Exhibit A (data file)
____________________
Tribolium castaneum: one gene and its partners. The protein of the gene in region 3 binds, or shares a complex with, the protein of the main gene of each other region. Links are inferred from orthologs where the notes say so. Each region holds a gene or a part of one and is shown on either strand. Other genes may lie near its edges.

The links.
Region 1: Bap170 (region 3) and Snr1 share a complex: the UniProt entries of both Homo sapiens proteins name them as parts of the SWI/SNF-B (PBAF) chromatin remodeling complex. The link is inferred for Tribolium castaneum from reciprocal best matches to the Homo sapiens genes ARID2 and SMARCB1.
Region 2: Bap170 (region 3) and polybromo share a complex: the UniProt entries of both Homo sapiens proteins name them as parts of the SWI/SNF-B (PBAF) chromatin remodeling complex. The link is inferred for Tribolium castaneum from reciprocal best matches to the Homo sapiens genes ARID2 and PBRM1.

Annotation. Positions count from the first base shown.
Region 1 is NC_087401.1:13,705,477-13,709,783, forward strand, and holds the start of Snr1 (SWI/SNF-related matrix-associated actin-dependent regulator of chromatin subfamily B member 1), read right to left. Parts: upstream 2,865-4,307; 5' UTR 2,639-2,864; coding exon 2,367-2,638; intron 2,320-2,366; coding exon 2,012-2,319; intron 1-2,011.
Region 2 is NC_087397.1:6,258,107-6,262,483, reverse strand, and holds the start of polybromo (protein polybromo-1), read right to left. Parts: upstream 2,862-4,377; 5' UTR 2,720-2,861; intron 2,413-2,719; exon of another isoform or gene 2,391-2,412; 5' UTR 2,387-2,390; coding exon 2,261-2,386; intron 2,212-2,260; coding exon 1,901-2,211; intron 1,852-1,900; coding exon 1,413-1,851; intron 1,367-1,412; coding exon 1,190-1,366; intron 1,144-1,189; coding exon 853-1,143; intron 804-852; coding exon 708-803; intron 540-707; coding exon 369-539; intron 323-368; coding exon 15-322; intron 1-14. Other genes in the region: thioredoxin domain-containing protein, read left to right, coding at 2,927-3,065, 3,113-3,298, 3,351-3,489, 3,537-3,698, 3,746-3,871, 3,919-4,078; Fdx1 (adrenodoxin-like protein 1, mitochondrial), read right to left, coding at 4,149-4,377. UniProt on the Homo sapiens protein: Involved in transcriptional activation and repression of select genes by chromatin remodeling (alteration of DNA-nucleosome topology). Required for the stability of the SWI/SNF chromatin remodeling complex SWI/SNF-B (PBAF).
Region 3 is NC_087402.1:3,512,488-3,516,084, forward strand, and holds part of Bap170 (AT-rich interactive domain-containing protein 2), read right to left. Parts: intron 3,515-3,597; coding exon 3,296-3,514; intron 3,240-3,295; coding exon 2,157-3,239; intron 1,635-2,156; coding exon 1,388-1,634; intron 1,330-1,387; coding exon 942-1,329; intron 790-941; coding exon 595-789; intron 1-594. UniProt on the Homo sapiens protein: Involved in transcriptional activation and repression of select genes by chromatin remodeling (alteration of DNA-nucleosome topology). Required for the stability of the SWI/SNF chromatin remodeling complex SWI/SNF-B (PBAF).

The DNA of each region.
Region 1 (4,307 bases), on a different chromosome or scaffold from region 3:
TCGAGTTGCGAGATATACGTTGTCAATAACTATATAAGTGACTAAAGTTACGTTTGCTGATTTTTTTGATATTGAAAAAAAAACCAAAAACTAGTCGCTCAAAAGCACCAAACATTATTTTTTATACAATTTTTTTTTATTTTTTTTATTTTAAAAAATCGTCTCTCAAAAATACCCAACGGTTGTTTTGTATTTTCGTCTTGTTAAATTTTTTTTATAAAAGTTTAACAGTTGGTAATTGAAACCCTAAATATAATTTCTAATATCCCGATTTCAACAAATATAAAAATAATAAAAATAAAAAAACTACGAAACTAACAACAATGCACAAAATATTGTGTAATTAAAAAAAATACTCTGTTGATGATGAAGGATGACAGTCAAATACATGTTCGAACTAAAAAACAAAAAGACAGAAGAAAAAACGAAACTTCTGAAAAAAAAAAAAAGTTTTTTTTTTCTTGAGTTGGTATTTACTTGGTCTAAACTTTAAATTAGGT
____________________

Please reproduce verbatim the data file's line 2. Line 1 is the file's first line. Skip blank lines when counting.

The links.